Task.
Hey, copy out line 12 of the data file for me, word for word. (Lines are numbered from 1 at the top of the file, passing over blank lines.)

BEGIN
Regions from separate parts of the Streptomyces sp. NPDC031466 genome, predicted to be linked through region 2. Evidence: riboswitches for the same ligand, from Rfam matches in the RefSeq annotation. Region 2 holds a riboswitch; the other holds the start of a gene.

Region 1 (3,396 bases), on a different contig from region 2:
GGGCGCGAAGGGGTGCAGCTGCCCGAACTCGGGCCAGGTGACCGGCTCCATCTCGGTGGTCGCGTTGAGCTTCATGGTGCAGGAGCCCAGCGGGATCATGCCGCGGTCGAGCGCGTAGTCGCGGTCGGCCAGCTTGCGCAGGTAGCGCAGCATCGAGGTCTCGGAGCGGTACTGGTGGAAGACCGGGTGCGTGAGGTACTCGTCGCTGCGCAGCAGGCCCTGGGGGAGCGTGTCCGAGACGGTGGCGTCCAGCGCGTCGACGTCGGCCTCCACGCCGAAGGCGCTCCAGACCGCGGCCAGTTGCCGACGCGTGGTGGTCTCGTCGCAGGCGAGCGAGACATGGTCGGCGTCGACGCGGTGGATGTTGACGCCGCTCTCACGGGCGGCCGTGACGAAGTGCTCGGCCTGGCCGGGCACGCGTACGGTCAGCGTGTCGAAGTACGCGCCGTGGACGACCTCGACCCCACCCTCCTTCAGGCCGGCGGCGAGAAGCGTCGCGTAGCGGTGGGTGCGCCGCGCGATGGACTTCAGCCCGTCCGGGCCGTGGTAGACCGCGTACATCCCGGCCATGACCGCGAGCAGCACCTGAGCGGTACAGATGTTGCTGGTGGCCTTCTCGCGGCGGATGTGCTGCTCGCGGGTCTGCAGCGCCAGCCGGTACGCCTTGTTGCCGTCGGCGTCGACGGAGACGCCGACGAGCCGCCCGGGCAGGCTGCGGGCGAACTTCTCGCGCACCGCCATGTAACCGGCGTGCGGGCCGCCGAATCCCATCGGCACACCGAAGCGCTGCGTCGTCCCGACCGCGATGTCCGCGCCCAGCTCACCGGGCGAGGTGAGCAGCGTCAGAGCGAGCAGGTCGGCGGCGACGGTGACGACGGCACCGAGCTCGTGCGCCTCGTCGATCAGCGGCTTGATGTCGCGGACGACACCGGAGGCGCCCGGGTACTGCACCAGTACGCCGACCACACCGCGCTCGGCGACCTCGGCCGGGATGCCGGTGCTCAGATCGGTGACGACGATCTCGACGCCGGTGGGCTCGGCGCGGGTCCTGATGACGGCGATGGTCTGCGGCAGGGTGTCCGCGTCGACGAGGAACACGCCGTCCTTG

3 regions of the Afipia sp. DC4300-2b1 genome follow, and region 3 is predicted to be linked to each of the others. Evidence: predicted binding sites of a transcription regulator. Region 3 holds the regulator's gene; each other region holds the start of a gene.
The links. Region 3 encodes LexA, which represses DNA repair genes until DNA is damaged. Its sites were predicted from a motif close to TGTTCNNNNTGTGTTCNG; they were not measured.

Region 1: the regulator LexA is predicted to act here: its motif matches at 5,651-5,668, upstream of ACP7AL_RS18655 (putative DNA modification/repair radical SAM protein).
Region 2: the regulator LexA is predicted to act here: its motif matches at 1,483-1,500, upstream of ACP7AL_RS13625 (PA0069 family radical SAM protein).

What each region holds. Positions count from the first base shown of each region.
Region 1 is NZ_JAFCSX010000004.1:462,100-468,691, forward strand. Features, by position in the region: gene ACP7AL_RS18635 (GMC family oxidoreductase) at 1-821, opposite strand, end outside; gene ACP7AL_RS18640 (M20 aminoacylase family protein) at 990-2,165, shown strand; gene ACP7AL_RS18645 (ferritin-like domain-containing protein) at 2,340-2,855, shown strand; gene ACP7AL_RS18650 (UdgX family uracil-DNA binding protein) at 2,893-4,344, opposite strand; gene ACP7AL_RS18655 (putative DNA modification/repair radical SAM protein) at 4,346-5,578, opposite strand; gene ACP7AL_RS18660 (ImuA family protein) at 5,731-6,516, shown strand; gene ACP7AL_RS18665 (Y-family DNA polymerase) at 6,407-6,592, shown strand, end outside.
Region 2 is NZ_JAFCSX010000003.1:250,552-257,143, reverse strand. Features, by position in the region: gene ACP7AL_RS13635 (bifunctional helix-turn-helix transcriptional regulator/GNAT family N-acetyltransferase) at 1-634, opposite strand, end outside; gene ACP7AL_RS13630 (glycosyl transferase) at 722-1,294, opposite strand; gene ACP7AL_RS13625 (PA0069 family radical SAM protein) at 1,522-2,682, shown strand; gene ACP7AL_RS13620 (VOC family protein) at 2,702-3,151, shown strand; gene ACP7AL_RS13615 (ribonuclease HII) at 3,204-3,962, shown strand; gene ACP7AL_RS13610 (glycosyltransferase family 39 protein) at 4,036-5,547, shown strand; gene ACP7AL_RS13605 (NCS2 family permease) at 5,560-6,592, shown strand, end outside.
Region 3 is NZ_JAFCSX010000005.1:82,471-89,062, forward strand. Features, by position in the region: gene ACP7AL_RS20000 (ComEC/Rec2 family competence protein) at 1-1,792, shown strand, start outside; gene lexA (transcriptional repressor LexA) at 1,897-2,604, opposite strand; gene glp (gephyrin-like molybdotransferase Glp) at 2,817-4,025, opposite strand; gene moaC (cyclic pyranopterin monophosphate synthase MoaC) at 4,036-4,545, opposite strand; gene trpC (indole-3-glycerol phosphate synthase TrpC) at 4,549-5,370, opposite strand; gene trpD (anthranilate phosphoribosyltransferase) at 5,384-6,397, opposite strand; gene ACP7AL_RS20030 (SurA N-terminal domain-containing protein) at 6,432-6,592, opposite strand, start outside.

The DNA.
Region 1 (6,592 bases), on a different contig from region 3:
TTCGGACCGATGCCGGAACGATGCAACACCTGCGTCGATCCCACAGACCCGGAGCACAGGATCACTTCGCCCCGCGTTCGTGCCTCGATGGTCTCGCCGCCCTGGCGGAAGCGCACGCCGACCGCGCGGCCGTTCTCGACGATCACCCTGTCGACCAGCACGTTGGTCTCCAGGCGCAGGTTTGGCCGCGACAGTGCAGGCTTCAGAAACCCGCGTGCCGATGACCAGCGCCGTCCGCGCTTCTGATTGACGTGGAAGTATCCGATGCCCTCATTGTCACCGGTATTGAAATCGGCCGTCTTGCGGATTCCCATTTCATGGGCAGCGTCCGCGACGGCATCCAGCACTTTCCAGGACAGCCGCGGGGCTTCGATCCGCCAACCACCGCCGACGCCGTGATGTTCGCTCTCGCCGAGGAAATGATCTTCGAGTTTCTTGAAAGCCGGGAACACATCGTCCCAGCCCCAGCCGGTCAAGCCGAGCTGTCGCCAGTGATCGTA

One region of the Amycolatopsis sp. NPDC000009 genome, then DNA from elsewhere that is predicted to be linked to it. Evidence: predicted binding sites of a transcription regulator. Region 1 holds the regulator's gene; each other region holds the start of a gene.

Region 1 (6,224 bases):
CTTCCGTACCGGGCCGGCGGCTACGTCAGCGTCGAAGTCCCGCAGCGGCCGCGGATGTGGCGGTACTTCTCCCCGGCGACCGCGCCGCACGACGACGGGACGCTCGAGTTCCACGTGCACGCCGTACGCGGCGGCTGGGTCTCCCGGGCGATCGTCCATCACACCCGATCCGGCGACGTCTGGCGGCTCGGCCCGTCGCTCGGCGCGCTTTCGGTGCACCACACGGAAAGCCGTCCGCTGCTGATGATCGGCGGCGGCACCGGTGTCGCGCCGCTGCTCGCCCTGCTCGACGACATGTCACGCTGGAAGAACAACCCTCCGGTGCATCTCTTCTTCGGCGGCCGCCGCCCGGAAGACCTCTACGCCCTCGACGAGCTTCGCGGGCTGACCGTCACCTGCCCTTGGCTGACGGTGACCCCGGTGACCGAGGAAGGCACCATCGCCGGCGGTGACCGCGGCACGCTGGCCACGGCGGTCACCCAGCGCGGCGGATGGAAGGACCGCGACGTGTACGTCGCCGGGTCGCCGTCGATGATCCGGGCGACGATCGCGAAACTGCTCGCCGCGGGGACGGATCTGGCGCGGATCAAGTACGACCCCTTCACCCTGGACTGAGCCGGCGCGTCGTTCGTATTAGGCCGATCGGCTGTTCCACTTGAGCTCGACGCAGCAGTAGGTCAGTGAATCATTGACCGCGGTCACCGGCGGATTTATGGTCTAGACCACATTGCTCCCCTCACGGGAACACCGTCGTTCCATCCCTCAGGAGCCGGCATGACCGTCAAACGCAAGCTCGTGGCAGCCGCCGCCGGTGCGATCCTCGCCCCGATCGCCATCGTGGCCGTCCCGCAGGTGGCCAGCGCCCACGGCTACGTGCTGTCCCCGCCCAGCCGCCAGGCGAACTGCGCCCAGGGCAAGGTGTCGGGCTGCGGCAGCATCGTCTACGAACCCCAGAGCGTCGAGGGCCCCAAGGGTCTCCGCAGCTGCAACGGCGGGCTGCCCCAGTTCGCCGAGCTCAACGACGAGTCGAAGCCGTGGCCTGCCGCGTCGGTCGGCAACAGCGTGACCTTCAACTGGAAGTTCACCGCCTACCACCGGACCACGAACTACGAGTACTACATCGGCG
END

The DNA.